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Councilmember Tim Burgess
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City View Newsletter

Volume 3, Issue 22  •  February 2010
Newsletter Archives

Education Reform

Education has been in the news a lot lately.

Yesterday, Seattle voters once again granted supplemental funding for our public schools by overwhelmingly approving two School District levies. The continued generosity of this city amazes me.

You might have also read about a court case regarding State funding for education. A King County Superior Court ruling last week eloquently articulated the importance of a good educational system: educated citizens are crucial to a healthy democracy, a robust economy, a fair justice system and a strong pluralistic and equitable society. In essence, everything we strive for here in City Hall starts with education.

"Paramount Duty"

The legal judgment of the Superior Court ruling is interesting. Article 9 of our state Constitution states, It is the paramount duty of the State to make ample provision for the education of all children residing within its borders, without distinction or preference on account of race, color, caste, or sex. Washington is special in this regard no other State Constitution says education is the States number one obligation.

The Court found that, despite some progress, the State remains out of compliance with this Constitutional obligation. Now, the State legislature must work harder to find and implement a consistent and ample source of funding for education.

The Citys Role

But, I believe, the City also has a very important role to play. We must be a strong partner with the Seattle School District, encouraging and providing accountability for their efforts. And we have our own work to do. As Chair of the Councils Public Safety and Education Committee, I am engaged in the early stages of planning for renewal of the Families and Education Levy, still two years away.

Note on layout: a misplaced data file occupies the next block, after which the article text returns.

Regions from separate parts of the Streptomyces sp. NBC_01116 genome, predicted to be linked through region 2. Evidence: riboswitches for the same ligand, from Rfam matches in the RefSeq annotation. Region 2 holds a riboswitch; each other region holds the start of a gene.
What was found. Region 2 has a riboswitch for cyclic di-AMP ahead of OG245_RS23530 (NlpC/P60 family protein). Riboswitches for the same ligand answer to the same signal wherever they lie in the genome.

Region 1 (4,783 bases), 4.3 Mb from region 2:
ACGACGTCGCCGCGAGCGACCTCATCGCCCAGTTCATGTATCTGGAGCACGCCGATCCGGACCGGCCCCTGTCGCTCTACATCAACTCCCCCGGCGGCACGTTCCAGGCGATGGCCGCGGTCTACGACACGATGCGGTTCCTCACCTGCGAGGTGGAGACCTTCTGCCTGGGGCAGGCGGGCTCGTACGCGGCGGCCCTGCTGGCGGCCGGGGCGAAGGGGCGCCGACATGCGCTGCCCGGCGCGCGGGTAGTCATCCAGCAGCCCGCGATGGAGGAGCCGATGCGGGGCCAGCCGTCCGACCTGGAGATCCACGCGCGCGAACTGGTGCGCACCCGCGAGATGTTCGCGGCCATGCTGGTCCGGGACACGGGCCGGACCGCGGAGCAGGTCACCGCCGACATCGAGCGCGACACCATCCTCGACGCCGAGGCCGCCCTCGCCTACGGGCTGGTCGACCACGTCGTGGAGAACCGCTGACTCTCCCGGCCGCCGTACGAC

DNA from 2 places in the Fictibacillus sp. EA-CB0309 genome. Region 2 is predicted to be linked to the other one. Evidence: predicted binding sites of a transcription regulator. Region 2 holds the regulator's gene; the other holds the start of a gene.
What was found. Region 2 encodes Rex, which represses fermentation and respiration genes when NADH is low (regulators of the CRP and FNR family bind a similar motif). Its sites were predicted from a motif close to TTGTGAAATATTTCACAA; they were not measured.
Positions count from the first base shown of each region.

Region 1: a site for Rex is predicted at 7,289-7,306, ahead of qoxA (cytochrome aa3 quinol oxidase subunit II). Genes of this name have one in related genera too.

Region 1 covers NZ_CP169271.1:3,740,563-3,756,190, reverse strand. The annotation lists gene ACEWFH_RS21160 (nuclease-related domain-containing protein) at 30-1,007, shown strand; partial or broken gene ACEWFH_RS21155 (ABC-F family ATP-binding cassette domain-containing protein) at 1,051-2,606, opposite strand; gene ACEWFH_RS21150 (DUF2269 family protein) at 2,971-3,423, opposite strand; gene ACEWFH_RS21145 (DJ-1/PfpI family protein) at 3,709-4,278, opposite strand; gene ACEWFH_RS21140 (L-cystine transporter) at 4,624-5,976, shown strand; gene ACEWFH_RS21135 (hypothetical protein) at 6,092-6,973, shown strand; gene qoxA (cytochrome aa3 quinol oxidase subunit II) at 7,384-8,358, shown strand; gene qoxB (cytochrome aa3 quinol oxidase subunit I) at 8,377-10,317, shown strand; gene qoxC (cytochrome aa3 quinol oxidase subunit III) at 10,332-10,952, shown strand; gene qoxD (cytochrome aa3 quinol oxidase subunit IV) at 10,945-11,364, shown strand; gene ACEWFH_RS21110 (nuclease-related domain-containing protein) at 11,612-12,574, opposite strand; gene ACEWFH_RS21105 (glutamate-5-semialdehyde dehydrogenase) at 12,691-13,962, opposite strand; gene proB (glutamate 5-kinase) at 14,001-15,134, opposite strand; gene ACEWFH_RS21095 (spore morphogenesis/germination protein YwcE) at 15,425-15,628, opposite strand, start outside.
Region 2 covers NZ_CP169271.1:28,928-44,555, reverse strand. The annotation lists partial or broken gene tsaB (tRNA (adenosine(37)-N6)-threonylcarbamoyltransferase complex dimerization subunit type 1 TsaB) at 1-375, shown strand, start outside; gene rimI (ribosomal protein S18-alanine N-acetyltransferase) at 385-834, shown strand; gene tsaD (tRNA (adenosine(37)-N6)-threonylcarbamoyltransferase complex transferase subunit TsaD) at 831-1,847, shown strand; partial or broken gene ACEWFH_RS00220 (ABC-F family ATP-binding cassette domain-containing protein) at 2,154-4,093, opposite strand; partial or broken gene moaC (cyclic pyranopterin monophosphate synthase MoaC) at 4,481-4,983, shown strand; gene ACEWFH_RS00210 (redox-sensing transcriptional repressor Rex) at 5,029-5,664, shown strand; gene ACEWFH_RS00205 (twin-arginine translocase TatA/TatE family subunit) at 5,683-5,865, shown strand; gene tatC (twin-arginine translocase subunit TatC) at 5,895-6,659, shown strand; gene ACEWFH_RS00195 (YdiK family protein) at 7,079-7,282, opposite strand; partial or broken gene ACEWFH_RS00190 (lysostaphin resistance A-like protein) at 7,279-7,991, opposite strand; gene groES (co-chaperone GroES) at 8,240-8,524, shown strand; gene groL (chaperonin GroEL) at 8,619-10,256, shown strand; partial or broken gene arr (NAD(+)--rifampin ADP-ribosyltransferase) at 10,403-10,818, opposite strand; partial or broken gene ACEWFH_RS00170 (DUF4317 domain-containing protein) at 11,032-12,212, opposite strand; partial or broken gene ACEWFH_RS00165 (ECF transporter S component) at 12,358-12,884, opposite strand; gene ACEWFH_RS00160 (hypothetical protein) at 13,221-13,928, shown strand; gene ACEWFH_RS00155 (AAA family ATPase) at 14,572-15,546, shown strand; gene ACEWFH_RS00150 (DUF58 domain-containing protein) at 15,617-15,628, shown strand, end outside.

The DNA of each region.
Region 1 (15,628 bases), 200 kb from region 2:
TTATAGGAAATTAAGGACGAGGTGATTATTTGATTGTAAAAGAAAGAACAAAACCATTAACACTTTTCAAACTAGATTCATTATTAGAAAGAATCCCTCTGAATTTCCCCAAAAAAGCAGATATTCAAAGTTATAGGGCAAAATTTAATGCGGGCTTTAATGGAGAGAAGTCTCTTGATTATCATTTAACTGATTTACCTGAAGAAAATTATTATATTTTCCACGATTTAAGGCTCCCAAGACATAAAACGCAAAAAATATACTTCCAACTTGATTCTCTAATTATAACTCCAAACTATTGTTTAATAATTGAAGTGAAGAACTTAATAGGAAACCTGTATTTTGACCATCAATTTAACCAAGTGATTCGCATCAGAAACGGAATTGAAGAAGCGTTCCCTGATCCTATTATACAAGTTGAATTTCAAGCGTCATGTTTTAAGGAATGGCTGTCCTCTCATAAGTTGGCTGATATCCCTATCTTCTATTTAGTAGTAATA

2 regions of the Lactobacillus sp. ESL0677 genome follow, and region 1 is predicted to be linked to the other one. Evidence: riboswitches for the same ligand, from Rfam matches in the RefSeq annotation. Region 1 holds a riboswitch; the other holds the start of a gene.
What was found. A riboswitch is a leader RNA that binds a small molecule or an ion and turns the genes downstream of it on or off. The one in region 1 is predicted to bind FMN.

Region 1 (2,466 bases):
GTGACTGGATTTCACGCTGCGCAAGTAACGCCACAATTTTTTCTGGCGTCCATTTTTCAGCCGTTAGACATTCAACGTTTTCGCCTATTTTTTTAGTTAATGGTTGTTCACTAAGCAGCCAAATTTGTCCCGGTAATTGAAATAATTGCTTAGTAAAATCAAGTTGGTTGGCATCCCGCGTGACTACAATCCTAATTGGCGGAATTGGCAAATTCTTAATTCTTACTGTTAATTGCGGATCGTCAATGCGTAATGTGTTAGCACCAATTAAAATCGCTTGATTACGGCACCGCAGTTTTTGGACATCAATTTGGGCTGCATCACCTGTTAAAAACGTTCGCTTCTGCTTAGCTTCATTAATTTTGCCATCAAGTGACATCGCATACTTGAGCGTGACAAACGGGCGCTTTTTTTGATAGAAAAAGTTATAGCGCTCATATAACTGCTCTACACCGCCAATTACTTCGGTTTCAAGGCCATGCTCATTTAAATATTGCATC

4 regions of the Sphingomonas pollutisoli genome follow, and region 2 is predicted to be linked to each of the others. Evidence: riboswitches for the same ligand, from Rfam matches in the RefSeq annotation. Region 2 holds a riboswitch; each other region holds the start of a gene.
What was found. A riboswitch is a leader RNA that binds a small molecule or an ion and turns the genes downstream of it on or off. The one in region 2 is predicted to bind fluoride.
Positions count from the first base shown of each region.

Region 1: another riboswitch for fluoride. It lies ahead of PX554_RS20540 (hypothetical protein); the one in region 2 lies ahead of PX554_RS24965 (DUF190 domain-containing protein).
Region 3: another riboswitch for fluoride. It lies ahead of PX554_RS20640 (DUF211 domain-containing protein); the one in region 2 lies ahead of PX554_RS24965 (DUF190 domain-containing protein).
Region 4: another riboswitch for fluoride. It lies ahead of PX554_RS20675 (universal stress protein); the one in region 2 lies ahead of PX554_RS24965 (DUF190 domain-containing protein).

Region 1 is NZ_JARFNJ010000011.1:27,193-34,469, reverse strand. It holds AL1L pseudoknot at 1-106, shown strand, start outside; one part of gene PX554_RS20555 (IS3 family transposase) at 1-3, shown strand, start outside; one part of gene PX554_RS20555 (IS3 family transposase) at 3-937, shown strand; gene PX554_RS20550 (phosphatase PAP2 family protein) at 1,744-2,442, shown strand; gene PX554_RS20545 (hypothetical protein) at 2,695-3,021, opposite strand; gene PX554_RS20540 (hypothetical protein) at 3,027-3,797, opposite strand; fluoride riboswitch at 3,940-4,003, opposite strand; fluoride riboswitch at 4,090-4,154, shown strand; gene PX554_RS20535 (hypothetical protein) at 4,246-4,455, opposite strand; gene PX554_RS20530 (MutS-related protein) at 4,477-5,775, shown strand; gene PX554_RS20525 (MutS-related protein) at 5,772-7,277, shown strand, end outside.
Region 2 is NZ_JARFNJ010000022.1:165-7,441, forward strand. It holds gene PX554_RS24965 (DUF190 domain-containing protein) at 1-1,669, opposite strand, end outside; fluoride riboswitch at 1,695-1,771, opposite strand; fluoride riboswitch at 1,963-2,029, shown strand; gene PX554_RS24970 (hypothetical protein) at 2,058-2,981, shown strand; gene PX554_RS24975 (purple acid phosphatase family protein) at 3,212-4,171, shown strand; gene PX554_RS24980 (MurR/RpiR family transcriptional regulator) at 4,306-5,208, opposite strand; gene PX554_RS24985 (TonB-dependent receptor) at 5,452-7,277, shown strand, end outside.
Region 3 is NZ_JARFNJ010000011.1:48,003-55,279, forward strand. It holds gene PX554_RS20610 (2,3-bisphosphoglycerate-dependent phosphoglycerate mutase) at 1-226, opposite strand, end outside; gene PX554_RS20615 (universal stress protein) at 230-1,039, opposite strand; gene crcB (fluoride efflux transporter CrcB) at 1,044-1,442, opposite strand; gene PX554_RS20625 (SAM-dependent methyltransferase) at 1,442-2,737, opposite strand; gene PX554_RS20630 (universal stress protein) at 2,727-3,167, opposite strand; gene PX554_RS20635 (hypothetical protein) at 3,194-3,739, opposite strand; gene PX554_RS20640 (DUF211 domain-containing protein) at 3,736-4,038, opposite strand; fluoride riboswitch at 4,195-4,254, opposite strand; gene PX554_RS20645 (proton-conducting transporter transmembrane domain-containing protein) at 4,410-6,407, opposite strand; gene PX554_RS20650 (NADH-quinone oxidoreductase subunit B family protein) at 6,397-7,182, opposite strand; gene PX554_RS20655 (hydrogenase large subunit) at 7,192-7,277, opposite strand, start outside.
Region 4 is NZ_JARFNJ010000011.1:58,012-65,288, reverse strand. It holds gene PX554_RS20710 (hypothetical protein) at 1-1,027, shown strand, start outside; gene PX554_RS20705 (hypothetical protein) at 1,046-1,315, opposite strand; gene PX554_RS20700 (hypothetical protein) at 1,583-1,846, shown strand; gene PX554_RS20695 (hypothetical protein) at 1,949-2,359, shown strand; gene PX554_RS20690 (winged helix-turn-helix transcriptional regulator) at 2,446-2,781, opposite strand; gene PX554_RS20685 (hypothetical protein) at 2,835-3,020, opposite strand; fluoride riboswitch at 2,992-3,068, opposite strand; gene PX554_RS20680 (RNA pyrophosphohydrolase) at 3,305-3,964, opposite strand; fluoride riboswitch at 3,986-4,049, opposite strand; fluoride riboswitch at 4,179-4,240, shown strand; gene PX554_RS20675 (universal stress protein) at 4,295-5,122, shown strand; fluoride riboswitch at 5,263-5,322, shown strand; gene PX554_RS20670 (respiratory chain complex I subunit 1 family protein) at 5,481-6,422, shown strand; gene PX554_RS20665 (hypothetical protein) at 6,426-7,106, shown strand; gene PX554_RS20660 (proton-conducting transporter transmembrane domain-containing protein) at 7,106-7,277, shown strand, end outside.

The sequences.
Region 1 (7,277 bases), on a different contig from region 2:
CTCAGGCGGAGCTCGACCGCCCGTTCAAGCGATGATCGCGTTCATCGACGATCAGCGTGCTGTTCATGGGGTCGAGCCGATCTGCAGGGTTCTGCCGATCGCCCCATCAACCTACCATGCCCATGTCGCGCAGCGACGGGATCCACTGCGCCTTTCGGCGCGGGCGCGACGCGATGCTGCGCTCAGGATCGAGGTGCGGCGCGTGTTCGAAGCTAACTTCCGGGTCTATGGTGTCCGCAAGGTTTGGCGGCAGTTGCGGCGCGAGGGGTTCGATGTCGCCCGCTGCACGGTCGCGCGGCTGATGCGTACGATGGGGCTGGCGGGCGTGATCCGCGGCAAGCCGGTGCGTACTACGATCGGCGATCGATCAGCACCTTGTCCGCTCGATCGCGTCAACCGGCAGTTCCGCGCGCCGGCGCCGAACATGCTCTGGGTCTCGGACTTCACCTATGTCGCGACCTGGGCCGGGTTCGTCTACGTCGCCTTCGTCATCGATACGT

From my personal blog

In the news

On my desk

Through the lens

  • Watch as I talk about how Seattle is nearing the "tipping point" for education reform at a recent committee meeting.

Over the past year I have participated in very good discussions with others in City government, the District and advocacy groups about the potential for real reform in public education. We have looked closely at models like the Harlem Childrens Zone in New York and STRIVE in Cincinnati. Both of these groups are introducing creative and effective innovations in public education.

Joleen and I, and all three of our daughters, are products of the citys public schools. We all received an excellent education. Not every Seattle parent can make that claim and Im old enough to know that this has been the state of affairs for nearly 40 years in this good city. Whats needed is a groundswell of people power that will demand reformsmeasurable outcomes for both student and teacher performance, stopping the practice of staff layoffs based on seniority instead of capability and performance and incorporating social services for kids and families in a community school approach. Every child in every neighborhood deserves a high quality education in a safe and effective education environment. This is must do work!

I am pleased Mayor McGinn also takes this issue very seriously and is seeking extensive community input through his new Youth and Family Initiative. There is a lot of momentum and energy here. (View some of my previous blog posts on this topic.)

A New Youth Voice

Almost one-fifth of Seattles population is under 20 years old; not many can vote, but most can actively participate in the life of this city. To encourage this involvement, I introduced legislation on Monday establishing the Seattle Youth Commission. The Commission will be a continuation of a program started in 2003 by Mayor Nickels. Its new status and mandate will draw it closer to the Council and the Mayor. Twenty-five youth from all 13 districts of the City will serve one-year terms, during which they will seek input from their peers, develop policy proposals and lobby my colleagues and me on issues that matter to them. I look forward to hearing from them!

Improving our education system will not be quick or easy. The hardest work will always be done by educators themselves, but Im grateful for the opportunity to contribute.

Tim's signature
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